Ron Asheton 1948-2009

April 1, 2009

He would be the first to admit that he was no Eddie Van Halen, Randy Rhoads, John McLaughlin, Danny Gatton, or Robert Fripp, but he kicked all of those wonder boys’ asses by charting much higher than them on Rolling Stone’s “100 Greatest Guitarists of All Time” list at number 29. He would not have been accorded the same honor on a Guitar Player survey—which says as much about the vast difference between the music community at large and niche guitar culture as it does about Asheton’s impact on rock and roll.

On the Stooges’ self-titled debut album (1969) and Fun House (1970), his snotty, relentless, and rhythmically erratic riffs— usually delivered with enough slop to horrify sophisticated music lovers—were not exactly soundtracks for evolving hippies or social optimists. This was truly pissed-off noise from a guy living tough in the often-treacherous morass that was Detroit in the ’60s and ’70s. A guy who never backed down from spewing off-kilter shards of distortion or enveloping audiences in feedback squalls—even though just about everyone who heard or saw the original Stooges absolutely despised them.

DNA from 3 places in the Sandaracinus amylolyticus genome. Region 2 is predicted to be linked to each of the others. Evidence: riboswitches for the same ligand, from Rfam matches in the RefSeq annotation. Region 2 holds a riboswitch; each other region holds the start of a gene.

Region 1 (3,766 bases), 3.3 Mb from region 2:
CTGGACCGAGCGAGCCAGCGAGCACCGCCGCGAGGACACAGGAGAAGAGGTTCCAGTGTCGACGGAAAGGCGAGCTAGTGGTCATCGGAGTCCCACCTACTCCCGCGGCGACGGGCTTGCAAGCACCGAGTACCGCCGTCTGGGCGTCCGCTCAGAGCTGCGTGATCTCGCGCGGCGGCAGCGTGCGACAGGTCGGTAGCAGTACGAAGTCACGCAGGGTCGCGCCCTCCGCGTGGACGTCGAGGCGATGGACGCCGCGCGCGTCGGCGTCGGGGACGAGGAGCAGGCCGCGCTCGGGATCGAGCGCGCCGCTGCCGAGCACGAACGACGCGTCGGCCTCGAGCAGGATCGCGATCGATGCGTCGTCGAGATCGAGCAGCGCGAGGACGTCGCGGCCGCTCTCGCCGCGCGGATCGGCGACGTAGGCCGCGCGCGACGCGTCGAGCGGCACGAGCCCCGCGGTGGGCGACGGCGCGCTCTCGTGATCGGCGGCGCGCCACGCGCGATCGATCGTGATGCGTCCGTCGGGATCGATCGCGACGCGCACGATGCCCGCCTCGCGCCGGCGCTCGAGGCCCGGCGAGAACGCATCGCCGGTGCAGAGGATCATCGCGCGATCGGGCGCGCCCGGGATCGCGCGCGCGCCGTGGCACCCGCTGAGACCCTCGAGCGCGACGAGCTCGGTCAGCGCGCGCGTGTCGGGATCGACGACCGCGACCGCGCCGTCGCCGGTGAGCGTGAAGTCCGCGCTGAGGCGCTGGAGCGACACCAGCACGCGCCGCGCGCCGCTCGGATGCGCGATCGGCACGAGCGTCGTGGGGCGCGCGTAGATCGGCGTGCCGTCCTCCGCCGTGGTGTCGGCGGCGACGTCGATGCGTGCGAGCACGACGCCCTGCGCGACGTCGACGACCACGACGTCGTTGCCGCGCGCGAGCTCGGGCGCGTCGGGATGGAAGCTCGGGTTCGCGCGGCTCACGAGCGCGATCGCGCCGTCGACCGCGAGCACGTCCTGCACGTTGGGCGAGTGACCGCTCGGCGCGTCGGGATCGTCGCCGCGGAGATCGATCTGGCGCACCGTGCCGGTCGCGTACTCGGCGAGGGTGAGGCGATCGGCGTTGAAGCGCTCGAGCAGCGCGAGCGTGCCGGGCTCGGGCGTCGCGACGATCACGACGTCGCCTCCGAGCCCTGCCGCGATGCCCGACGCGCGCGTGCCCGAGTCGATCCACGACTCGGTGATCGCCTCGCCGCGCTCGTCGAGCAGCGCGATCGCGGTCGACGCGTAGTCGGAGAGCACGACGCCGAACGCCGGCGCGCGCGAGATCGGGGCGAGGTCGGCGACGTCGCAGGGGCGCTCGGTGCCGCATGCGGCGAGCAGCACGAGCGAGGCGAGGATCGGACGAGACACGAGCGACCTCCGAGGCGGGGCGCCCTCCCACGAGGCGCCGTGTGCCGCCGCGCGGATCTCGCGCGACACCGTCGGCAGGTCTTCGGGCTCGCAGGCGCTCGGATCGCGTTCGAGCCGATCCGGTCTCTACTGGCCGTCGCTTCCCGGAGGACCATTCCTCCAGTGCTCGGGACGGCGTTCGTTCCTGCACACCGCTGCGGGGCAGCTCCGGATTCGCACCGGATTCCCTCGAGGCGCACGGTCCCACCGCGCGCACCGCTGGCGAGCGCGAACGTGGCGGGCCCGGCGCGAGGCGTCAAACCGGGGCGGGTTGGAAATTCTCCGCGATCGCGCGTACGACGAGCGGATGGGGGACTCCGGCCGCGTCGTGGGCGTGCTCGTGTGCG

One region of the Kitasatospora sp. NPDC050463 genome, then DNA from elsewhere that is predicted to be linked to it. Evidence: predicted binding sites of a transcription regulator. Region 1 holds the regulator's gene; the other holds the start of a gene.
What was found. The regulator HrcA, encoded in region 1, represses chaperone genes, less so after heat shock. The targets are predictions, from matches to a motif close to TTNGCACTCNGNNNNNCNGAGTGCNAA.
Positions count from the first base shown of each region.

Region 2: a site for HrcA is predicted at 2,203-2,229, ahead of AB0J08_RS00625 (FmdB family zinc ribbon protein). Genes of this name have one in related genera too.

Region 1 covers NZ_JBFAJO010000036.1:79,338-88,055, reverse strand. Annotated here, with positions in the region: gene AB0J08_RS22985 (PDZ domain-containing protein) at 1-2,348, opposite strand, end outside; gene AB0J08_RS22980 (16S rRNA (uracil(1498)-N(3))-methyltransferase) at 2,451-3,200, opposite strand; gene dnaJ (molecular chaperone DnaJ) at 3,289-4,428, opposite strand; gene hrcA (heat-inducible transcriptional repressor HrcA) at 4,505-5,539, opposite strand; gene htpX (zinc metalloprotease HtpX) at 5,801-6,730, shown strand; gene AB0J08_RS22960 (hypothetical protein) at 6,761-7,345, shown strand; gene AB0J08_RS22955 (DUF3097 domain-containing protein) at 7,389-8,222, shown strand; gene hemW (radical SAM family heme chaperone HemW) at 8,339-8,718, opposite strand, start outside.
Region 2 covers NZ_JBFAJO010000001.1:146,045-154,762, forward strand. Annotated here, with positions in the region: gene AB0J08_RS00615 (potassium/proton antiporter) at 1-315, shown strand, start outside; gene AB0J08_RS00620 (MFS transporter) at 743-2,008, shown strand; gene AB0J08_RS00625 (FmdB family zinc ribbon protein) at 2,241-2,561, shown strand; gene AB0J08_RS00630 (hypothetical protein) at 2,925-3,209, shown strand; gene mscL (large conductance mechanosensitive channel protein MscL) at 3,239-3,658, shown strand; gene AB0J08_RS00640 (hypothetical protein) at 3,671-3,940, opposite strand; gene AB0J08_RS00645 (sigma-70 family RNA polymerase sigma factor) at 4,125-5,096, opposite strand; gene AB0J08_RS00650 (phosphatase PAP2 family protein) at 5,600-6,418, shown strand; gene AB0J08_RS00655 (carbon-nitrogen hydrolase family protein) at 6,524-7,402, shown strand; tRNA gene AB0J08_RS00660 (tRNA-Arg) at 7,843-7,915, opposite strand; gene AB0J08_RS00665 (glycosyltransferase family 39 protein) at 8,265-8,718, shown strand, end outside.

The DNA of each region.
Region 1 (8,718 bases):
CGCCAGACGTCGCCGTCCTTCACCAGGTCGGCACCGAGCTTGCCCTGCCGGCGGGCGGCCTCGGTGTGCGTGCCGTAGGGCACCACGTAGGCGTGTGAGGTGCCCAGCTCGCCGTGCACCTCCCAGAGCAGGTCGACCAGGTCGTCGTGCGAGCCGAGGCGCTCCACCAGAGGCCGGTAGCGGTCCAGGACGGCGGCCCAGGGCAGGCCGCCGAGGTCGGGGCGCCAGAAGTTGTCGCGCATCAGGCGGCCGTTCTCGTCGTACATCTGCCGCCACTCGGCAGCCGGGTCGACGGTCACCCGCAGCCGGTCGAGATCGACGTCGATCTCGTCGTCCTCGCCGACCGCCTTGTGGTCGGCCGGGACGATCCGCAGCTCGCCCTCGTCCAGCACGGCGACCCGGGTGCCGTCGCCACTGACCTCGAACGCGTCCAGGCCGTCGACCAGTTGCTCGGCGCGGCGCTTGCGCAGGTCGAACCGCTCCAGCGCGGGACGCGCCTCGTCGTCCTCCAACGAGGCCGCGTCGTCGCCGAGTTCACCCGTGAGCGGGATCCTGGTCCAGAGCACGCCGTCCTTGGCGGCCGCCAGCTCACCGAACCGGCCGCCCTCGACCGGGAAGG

But it’s not fair to impose a facile label on Asheton, and define him solely as a sonic primitive.

“Ron Asheton has beautiful, long, lyrical hands that look like painter’s hands, and you can hear that in his playing,” said his Stooge mate Iggy Pop in 2005. “He can get rough, but there’s a certain refined edge to his playing. It’s not exactly bar music. There’s more lyricism there.”

That Muhammad Aliesque trait of “floating like a butterfly, stinging like a bee” was a wonderful—and perhaps an underappreciated—element of Asheton’s style. Take “I Wanna Be Your Dog,” for example. Asheton kicks off the track with a blitzkrieg of cacophony, and then launches into a swooping riff that punches out the groove like a jackhammer while simultaneously leaving room for the piano and Iggy’s snarling vocal. It’s also a riff that could be easily translated to a string quartet without losing any of its menace or propulsive drive. Few punks could have devised such a vicious, yet inherently musical motif.

“The beauty of Ron’s playing is that he didn’t need chops to make a grand statement,” says Reverend Musical Instruments president Joe Naylor, whose company worked with the guitarist last year to produce its Ron Asheton Signature model. “He was all about aggressive attack, brutal tone, and a catchy riff. I grew up in Ann Arbor, where the Stooges are hometown heroes, so when they made their comeback a few years ago, a signature model was a no-brainer for us. And it was amazing how humble Ron was—no ego-tripping or attitude at all. He was actually very nervous about appearing at our NAMM booth last January—like he was going to let Reverend down because he wasn’t some famous shred dude. And we’re like, ‘C’mon, you’re f**king Ron Asheton!’”

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